Students go on virtual exchange to Virginia: 'This is the most fun programme there is'
University lecturer Dario Fazzi and postdoctoral researcher Gaetano Di Tommaso set up a virtual collaboration with the United States last year thanks to a VIS grant. And it was a such a success the project will be repeated next year. Fazzi is looking forward to once again offering his students a multicultural experience from home.
'We set up a programme with the idea of exploring particular ecological threats in delta regions,' says Fazzi, who partnered with the College of William and Mary in Virginia for this purpose. Together, they studied current environmental problems in the US state, but also what is happening closer to home, in Zeeland. 'We asked students to focus on social concerns that have arisen around ecological issues in these deltas and analyse the responses of both local and national authorities,' Fazzi explains.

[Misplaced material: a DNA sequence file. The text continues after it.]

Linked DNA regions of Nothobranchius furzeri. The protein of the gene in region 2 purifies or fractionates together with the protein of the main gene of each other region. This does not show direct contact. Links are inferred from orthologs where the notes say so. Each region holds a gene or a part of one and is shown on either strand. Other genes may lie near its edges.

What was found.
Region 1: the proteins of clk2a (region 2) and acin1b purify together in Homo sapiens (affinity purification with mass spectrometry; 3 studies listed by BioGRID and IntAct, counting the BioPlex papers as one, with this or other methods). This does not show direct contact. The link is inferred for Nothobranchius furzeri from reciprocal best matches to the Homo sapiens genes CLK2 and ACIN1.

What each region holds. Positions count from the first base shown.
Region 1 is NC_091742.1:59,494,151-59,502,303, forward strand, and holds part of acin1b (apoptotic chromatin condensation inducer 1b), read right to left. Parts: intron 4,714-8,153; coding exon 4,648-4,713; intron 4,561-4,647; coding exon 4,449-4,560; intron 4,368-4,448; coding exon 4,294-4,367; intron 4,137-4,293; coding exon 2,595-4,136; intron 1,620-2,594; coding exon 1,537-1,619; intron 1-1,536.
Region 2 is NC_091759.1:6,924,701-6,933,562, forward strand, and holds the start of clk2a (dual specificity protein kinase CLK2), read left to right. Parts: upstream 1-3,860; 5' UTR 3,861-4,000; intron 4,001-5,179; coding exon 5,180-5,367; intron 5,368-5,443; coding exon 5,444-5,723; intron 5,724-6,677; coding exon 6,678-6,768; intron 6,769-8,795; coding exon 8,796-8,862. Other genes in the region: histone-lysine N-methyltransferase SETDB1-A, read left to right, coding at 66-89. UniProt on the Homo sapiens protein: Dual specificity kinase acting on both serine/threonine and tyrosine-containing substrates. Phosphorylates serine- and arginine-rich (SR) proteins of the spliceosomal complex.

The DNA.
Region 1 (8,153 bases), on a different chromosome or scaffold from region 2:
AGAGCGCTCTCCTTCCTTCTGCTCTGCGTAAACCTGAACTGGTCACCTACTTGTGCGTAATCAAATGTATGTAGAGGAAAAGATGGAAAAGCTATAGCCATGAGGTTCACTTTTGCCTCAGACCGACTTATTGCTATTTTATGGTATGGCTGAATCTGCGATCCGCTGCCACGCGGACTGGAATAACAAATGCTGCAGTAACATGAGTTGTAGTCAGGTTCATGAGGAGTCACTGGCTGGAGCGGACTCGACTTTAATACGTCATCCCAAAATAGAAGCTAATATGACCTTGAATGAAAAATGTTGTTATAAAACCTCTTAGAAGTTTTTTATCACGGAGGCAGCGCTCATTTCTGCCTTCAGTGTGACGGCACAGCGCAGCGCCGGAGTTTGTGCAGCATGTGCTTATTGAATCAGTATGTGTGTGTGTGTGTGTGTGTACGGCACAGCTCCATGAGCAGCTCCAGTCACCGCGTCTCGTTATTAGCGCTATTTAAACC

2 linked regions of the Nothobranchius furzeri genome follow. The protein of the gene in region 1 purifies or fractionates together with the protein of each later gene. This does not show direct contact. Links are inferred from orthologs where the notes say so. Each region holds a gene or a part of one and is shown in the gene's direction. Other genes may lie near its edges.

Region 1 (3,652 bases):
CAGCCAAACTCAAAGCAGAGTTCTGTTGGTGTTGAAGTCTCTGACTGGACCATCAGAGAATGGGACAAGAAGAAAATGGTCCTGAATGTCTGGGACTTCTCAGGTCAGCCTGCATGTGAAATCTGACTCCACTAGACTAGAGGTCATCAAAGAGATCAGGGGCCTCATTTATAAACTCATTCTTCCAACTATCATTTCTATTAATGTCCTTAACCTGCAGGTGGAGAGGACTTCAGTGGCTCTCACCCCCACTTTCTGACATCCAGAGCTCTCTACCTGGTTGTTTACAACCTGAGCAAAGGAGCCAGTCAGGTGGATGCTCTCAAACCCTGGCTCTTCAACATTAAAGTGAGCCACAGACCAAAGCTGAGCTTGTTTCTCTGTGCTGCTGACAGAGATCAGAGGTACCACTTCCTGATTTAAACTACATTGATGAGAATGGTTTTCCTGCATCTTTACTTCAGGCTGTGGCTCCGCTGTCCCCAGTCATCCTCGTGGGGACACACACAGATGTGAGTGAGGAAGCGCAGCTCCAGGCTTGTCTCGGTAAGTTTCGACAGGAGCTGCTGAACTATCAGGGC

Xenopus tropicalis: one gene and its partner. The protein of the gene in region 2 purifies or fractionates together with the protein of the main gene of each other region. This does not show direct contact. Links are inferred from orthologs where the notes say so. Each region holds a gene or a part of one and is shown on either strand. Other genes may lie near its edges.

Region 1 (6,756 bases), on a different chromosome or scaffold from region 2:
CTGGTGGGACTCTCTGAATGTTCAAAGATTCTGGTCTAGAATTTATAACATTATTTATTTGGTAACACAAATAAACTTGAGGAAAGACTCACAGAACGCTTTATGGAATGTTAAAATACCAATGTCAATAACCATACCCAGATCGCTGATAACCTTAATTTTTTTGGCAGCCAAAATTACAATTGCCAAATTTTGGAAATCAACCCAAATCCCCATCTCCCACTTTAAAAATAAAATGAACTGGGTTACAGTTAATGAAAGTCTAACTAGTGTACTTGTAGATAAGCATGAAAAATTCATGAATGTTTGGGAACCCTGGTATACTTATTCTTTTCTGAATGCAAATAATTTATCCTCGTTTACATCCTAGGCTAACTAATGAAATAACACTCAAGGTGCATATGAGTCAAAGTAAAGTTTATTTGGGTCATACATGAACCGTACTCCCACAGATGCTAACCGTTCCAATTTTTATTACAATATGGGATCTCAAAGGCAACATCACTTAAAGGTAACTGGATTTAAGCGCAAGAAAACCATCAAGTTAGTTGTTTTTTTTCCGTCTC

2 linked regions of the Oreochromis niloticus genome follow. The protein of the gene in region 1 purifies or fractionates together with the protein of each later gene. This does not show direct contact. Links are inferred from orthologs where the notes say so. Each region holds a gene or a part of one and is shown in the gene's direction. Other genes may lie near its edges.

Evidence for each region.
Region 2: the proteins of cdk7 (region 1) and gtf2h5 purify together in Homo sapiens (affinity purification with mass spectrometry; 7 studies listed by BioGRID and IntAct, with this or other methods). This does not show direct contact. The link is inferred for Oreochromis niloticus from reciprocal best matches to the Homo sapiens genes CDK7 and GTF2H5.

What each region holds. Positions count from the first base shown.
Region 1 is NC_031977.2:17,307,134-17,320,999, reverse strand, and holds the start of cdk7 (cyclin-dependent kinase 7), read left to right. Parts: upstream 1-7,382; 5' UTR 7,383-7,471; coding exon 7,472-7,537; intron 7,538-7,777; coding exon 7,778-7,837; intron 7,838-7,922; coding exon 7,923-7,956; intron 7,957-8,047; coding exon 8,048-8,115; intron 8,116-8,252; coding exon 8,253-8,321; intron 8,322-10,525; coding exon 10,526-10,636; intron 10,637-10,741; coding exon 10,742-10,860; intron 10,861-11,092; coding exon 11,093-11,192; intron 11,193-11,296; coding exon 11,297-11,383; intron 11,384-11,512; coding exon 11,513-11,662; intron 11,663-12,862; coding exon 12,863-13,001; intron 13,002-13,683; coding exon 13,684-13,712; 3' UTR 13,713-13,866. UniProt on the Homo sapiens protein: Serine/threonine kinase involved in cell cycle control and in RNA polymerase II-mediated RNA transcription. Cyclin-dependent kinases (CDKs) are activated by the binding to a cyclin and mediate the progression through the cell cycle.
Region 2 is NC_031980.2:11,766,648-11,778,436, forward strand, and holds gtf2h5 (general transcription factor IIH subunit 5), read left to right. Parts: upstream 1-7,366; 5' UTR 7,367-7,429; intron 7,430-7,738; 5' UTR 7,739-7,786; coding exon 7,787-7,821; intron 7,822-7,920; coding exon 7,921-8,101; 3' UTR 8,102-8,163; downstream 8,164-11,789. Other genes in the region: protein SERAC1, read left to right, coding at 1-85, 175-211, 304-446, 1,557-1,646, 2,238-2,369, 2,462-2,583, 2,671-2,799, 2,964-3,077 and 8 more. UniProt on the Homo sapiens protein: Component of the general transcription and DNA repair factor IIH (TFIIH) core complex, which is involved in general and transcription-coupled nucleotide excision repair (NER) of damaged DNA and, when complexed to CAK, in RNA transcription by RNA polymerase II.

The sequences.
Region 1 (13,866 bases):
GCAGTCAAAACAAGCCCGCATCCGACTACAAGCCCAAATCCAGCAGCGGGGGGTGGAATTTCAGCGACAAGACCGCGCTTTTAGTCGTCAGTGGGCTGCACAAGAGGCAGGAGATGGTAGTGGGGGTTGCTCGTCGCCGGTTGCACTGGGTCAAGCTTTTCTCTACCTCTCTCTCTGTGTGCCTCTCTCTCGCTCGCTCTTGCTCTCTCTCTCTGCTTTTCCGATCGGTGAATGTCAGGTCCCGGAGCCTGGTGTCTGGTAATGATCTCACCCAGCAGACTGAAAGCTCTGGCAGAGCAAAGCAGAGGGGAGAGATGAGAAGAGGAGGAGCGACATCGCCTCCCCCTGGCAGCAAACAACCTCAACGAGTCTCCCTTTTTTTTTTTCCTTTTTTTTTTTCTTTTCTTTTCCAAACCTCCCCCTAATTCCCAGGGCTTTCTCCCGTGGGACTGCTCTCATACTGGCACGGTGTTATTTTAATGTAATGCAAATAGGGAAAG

Fazzi looks back positively on the overseas cooperation. 'The virtual exchange is part of a course I used to teach. For one of the assignments, we merged our classes so that students worked in mixed groups. My students really enjoyed that and so did the students from Virginia. They especially liked the cross-cultural exchange and the fact that they could explore local issues from a transnational point of view.'
As icing on the cake, the US students were recently able to visit the Netherlands. 'We all got together for a final workshop in real life, where we continued what we had been doing online. That was great fun to do.'
For next year, the plan is to repeat the programme with the same partner university. However, Fazzi does want to make some adjustments. 'We want to further improve the online learning experience for our students. For the next round, we’re going to make sure they have more time to meet the deadlines, so we might have to extend the programme by a week,' he explains. 'We also want to film some places in Zeeland with a 360-degree camera, so that students can visit and experience these places better through VR.'
Although Fazzi is full of praise for the exchange, he says the programme is not for everyone. 'A virtual exchange only makes sense if you think intercultural communication and teaching will improve the lectures you teach. We wanted our students to challenge their own ideas and preconceptions, and this proved to be a great tool for that. If you also teach topics that require your students to put themselves in someone else's shoes to better understand their position in the world, then this is by far one of the most fun and effective programmes out there.'